Chronic Liver Disease
Co-infections and Related Conditions (CRC)
This CTN study will examine the efficacy and feasibility of managing HIV infection in the setting of hepatitis C (HCV) using a combination therapy of lopinavir/ ritonavir (Kaletra®) and maraviroc (Celsentri®). Kaletra is a single tablet protease inhibitor, designed to prevent infected HIV cells from producing more virus. Celsentri is an HIV medication that may have an anti-fibrotic, or anti-scarring, effect on the liver. The study is designed to respond to concerns about the potential toxicity of standard combination antiretroviral therapy (cART) in conjunction with therapies used to treat HCV. Study researchers seek evidence that combination therapy with Kaletra and Celsentri will effectively suppress viral loads and increase the efficacy and decrease the toxicity of subsequent HCV therapy for people living with HIV/HCV co-infections. Pending results from this observational pilot study, the research team plan to move into a larger Phase II trial that will investigate HCV treatment in addition to managing HIV disease progression.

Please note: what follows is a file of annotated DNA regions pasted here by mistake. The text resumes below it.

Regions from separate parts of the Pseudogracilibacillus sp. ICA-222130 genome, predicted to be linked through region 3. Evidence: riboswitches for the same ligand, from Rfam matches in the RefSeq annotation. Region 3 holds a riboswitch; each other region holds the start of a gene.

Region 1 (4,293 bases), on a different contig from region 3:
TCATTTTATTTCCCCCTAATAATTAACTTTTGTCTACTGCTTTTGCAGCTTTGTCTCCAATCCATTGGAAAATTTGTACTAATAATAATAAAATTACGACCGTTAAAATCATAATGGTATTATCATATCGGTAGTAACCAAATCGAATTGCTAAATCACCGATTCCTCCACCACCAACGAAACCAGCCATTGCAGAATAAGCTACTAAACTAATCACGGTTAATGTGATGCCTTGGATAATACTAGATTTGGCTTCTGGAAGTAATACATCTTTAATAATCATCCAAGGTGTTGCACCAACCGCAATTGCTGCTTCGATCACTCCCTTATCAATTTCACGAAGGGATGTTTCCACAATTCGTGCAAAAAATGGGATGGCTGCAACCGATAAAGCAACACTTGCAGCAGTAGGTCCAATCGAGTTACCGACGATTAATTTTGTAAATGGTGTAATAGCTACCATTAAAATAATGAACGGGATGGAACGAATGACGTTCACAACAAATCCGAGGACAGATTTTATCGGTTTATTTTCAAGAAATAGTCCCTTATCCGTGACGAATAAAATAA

Approximately 30% of HIV+ patients are co-infected with hepatitis C. Increasing numbers of people living with both HIV and HCV require treatment for both infections, yet there are increasing concerns that standard HIV combination therapies for treating HIV can intensify risks of toxicitiy and impact negatively on the treatment of HCV. A large number of co-infected patients are at risk of progressing to severe liver disease that could lead to death. The recent PROGRESS (PROtease/InteGRasE Simplification Study) study suggests that the combination of Kaletra and Isentress is as effective as conventional cART in managing HIV over 48 weeks.
This will be a single arm, observational pilot study conducted at inner city clinics in British Columbia. Trial participants will receive a combination of Kaletra 4 tabs and Celsentri 300 mg daily, and observed for 24 weeks. After initiating study therapy, participants will be followed according to the standard of care for 24 weeks, and observed for any drug-related toxicity, with the primary endpoint being maintenance of antiretroviral efficacy over the period of observation.